Psychologists often use pictures of faces to help describe emotions. Do these describe your child’s emotions?

 emoji-1585197emoticon-1610573

 

Really mad or really happy with no in-between? People who have ADD or ADHD feel emotions very intensely. They are rarely “mildly disappointed.” People around them can quickly get worn out by the emotional firestorms. It is also very wearing on the ADD or ADHD person.

To treat this, I like to use a number scale, with each number representing a degree of emotion.

numbers-1336519

Zero might represent no anger, one would be mild irritation, all the way to number 9, which is the angriest you can be. Then I ask the ADD person to think about how much anger the situation warrants. One of my ADD patients responded that he “always did a 9 anger level!” He was right! He had to learn to use the steps in between.

Then I have the student label the behaviors that are used at each level. At a 1, there just might be a brief facial expression. At a 3, he/she might make a negative comment like “Oh Darn!” Five is beginning to look like real anger, with facial grimaces and raised voices. At seven, we change our speech patterns, our volume and increased bodily tension. At eight and nine, we begin yelling, making strong gestures and using strong words to explain his/her feelings.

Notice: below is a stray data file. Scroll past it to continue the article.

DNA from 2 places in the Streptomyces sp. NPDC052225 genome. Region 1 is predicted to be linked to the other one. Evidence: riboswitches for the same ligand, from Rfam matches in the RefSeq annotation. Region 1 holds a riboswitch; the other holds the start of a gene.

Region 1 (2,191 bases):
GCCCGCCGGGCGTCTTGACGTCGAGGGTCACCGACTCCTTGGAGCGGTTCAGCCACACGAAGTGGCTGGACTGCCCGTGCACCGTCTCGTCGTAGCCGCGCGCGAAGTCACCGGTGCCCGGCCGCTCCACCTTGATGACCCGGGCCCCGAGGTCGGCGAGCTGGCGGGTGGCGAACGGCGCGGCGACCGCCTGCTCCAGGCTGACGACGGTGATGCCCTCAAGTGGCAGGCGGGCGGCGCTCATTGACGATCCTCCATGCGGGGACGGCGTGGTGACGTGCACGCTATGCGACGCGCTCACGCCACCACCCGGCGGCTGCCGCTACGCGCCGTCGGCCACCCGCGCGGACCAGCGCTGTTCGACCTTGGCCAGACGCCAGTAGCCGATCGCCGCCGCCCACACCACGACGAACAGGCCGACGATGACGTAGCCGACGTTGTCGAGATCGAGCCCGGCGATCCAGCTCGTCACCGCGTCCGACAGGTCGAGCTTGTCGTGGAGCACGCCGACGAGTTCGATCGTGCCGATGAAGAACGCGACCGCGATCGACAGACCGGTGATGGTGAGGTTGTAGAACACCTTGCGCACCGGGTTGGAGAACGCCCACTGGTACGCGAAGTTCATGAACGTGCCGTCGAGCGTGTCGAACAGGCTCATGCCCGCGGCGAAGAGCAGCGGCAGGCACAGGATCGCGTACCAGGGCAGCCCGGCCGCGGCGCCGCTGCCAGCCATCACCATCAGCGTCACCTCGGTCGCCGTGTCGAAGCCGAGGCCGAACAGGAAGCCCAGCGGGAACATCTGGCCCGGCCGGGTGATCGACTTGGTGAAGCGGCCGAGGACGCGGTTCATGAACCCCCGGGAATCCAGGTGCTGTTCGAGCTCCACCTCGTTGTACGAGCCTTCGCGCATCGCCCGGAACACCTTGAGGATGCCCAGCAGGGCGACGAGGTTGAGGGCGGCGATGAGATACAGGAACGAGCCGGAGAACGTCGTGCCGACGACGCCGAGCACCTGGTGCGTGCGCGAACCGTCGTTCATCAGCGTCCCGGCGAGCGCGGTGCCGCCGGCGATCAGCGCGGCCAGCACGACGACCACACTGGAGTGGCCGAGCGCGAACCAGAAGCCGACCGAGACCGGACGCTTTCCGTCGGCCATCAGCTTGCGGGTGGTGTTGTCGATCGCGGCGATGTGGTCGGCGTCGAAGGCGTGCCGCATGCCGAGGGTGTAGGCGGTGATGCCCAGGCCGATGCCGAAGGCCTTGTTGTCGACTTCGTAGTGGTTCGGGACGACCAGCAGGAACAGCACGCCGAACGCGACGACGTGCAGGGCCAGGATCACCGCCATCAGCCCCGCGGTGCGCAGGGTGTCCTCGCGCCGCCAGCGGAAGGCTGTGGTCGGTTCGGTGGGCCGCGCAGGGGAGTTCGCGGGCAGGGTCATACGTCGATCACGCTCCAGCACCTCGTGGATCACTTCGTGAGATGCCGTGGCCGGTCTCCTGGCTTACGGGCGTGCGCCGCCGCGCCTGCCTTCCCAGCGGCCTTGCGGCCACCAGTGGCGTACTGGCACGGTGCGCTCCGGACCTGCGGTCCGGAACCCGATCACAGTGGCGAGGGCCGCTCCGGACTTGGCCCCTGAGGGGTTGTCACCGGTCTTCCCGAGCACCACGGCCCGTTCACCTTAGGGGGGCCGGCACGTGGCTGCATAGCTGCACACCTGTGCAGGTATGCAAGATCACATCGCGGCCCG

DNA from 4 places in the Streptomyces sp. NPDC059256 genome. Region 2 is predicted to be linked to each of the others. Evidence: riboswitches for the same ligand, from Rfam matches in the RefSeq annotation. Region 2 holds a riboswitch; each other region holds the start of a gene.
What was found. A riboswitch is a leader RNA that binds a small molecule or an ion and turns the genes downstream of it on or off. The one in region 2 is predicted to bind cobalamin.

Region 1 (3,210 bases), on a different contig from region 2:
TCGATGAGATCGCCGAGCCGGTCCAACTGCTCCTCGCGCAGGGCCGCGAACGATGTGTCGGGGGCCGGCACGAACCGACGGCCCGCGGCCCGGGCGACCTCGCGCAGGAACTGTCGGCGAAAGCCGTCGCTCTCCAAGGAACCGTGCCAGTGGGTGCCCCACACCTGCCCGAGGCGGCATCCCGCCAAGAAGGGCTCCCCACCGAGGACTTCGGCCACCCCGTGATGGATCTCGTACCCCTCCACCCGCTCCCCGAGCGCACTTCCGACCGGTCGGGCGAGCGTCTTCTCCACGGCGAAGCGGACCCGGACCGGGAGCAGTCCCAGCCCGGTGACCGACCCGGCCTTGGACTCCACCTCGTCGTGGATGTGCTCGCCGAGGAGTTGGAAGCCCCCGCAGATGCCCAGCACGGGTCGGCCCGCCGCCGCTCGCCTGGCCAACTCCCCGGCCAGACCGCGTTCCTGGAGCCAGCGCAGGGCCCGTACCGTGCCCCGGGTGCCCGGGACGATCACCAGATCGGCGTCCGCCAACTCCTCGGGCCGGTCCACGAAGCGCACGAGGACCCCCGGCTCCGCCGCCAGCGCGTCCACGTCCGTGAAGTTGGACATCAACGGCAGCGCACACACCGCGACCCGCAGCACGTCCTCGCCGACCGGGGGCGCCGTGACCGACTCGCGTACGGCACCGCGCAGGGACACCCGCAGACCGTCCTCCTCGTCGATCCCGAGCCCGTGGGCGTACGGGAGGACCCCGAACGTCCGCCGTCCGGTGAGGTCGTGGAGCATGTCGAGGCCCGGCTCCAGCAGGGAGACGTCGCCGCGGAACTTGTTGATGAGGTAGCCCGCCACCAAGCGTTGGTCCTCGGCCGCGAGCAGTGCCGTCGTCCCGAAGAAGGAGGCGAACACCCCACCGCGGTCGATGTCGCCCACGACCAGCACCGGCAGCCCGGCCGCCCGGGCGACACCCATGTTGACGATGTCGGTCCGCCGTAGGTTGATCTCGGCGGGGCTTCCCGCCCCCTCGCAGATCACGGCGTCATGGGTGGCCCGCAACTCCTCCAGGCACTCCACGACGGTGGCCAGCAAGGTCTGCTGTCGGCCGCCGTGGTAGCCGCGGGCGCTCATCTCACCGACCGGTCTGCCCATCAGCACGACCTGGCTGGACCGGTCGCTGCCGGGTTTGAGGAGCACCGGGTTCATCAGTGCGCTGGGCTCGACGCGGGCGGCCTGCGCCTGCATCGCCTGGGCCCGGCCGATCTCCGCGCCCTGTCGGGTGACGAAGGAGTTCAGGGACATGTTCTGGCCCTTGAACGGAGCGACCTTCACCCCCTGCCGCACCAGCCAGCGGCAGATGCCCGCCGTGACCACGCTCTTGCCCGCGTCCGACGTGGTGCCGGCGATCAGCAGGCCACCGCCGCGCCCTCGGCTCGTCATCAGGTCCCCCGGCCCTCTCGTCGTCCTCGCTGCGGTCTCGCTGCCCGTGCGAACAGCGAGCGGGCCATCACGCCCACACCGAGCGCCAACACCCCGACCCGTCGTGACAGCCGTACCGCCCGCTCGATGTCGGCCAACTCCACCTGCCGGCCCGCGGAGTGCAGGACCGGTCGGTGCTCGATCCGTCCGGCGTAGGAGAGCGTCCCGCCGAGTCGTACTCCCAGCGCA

ADD/ADHD does impact our emotional expression. It is important to teach students to modulate their emotions. It cannot be done without practice before the situation actually occurs. In fact, it takes many repetitions and some coaching, to begin to get this internalized. However, it is well worth the effort.

What should a parent do?

  • Instead of yelling at your “emotionally intense” child, teach him/her how to modulate emotions. You could say, “this only warrants a 3 response” and help him/her understand what that would look like.
  • Make sure you notice when he/she reacts appropriately and give approval and encouragement.
  • Don’t give up—this takes time.

This blog post describes the ideas and opinions of its author and does not provide professional, psychological, or therapeutic advice. Any anecdotes and examples presented in this blog post are based on the experiences of real people, but names, identifying information ,and nonessential facts have been changed throughout to protect their privacy.